Sign In Forgot Password

Touro Synagogue - President's Message 14/10

13/10/16 13:28:15


In my recent trip to the United States, Yvonne and I made a side visit to Newport, Rhode Island, famous for being the long-time home of the America’s Cup (sailing) and its collection of impressive mansions (such as The Breakers and Marble House, both built by members of the Vanderbilt families). It is also the home of America’s oldest continuing synagogue building which has an interesting history and a role in marking religious tolerance.

The Touro Synagogue is the oldest continuing synagogue building in the United States. It is located in Newport, Rhode Island. It is a Sephardi Orthodox shul; right now, "in season" (Newport's population increases from 24,000 to 100,000 during the summer), it holds daily services in the morning and late afternoon.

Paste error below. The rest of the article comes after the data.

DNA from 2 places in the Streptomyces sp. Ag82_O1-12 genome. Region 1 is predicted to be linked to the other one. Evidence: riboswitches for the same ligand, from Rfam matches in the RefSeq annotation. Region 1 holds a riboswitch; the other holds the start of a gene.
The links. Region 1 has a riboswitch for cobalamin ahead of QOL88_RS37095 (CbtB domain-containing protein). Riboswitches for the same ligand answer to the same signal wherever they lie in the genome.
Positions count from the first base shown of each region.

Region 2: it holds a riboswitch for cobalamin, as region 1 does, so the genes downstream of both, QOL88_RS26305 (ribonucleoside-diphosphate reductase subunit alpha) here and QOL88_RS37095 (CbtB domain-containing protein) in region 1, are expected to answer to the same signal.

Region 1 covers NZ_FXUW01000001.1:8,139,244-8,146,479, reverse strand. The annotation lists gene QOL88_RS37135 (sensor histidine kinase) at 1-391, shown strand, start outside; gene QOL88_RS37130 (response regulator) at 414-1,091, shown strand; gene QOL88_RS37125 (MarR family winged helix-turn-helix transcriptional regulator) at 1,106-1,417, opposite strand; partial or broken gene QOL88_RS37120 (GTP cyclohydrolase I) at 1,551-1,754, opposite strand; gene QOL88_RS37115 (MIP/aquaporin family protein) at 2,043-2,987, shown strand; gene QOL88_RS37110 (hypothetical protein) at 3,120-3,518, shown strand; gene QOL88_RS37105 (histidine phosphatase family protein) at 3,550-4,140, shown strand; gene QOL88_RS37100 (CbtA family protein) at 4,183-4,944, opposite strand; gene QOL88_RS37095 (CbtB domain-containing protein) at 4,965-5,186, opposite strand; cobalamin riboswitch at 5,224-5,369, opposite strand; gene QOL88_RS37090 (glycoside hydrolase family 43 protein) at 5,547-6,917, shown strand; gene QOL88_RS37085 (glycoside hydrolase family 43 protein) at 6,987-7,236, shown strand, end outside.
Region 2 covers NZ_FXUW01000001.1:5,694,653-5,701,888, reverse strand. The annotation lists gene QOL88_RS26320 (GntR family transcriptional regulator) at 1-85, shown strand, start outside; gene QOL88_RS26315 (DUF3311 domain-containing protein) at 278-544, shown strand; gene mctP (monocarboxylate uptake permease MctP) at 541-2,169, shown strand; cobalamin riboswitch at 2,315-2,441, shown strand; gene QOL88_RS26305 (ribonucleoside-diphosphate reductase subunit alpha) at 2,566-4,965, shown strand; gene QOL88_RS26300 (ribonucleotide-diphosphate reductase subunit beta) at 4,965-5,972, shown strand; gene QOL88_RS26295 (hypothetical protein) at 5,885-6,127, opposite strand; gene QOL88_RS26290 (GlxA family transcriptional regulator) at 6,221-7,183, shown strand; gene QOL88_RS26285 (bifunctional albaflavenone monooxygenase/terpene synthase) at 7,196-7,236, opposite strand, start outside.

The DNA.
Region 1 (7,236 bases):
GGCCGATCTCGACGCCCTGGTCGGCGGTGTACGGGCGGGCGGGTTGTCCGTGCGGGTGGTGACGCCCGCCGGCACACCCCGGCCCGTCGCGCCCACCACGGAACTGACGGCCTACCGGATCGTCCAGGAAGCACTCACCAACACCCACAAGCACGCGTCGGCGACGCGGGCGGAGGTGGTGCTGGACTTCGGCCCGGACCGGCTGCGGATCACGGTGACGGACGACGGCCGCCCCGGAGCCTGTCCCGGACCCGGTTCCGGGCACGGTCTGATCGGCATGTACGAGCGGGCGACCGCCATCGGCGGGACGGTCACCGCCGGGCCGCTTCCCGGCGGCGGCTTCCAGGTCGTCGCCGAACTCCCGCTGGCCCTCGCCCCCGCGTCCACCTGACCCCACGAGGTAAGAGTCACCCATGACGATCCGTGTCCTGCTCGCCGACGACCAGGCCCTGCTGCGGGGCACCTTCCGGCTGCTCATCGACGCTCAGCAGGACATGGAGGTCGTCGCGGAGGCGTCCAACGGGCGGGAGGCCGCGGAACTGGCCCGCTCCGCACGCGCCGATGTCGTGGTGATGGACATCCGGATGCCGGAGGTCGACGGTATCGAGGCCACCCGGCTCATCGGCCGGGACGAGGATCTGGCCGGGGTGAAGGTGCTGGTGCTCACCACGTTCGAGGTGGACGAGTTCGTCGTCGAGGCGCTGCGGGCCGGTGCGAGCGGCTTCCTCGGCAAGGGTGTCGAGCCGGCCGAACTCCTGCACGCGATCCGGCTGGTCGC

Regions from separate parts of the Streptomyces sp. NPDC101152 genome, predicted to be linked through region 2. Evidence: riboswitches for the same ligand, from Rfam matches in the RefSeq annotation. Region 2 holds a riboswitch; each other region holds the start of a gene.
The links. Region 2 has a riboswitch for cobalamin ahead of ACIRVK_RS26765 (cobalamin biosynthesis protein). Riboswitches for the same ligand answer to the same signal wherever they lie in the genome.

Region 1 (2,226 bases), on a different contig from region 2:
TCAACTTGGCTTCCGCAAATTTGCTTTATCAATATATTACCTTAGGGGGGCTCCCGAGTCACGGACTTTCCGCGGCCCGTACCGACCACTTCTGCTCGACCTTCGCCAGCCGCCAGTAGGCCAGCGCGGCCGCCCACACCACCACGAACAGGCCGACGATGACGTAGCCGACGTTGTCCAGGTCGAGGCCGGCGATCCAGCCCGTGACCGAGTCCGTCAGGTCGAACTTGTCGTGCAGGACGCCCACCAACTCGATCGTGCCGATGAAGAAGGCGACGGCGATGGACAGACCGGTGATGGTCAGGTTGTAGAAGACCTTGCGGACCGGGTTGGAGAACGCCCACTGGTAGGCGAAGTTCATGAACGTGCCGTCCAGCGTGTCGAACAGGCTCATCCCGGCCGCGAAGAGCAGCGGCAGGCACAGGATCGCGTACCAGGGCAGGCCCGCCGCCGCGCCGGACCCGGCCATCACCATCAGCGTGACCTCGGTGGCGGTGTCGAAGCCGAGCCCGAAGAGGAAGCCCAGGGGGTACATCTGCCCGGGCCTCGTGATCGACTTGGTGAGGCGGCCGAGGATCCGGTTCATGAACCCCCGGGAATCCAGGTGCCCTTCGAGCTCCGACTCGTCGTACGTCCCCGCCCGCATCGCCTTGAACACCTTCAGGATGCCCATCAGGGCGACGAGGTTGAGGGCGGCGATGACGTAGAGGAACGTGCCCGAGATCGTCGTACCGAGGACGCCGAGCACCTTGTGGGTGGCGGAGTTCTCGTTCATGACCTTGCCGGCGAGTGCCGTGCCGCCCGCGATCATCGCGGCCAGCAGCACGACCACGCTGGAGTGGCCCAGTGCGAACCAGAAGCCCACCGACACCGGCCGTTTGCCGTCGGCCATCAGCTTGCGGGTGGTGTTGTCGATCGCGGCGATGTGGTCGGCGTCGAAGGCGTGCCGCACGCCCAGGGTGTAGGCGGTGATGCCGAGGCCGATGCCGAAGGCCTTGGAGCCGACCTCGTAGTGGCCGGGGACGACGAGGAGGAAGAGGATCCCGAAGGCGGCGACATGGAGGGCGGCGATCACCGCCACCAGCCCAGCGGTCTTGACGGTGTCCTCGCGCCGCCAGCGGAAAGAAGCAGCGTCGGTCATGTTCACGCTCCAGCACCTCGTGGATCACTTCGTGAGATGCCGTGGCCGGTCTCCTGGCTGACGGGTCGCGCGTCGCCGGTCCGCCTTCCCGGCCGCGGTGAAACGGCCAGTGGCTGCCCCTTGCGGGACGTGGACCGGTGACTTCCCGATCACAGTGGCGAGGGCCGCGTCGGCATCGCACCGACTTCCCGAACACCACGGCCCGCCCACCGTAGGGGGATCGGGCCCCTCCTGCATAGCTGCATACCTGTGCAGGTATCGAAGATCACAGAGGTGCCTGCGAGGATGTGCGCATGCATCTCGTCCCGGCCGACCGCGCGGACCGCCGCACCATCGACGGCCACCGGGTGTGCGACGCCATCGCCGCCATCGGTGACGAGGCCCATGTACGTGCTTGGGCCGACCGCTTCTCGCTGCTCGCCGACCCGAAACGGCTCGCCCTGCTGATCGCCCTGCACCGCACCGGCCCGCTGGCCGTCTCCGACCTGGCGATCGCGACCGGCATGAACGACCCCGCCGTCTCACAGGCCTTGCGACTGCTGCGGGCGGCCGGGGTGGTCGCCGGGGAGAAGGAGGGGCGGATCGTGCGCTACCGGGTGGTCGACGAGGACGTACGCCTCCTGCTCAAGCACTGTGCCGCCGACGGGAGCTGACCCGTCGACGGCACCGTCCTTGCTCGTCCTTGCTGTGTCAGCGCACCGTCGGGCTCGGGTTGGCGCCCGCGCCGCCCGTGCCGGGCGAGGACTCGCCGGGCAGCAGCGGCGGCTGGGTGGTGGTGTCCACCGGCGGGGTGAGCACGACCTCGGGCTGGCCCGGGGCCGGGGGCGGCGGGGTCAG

The story of the founding of the synagogue is as follows: there had been a thriving Jewish community in Recife in northern Brazil during a period of Dutch rule, 1630-1654. The Jews were descendants of Spanish and Portuguese Jews who had left at the time of forced conversions; most of them were merchants - sugar was the main industry. The Dutch in Brazil were militarily defeated by the Portuguese and surrendered in 1654. The Jews in Recife fled: some found their way to New York (and soon founded Shearith Israel, the oldest congregation in the United States, also called the Spanish and Portuguese Synagogue of New York), most went to various islands in the Caribbean. In 1658, 15 Jewish families arrived in Newport from Barbados (all or most had come from Recife). Newport had been founded in 1639; one of its early leaders was John Clarke, a medical doctor and Baptist minister, who was a strong advocate for religious tolerance. The Jews formed a congregation, Nephuse Israel (the scattered of Israel); in 1677 they bought land for a Jewish cemetery. In 1684 the General Assembly of Rhode Island resolved that the Jews were able to conduct business, and that they were entitled to the full protection of the law as "resident strangers."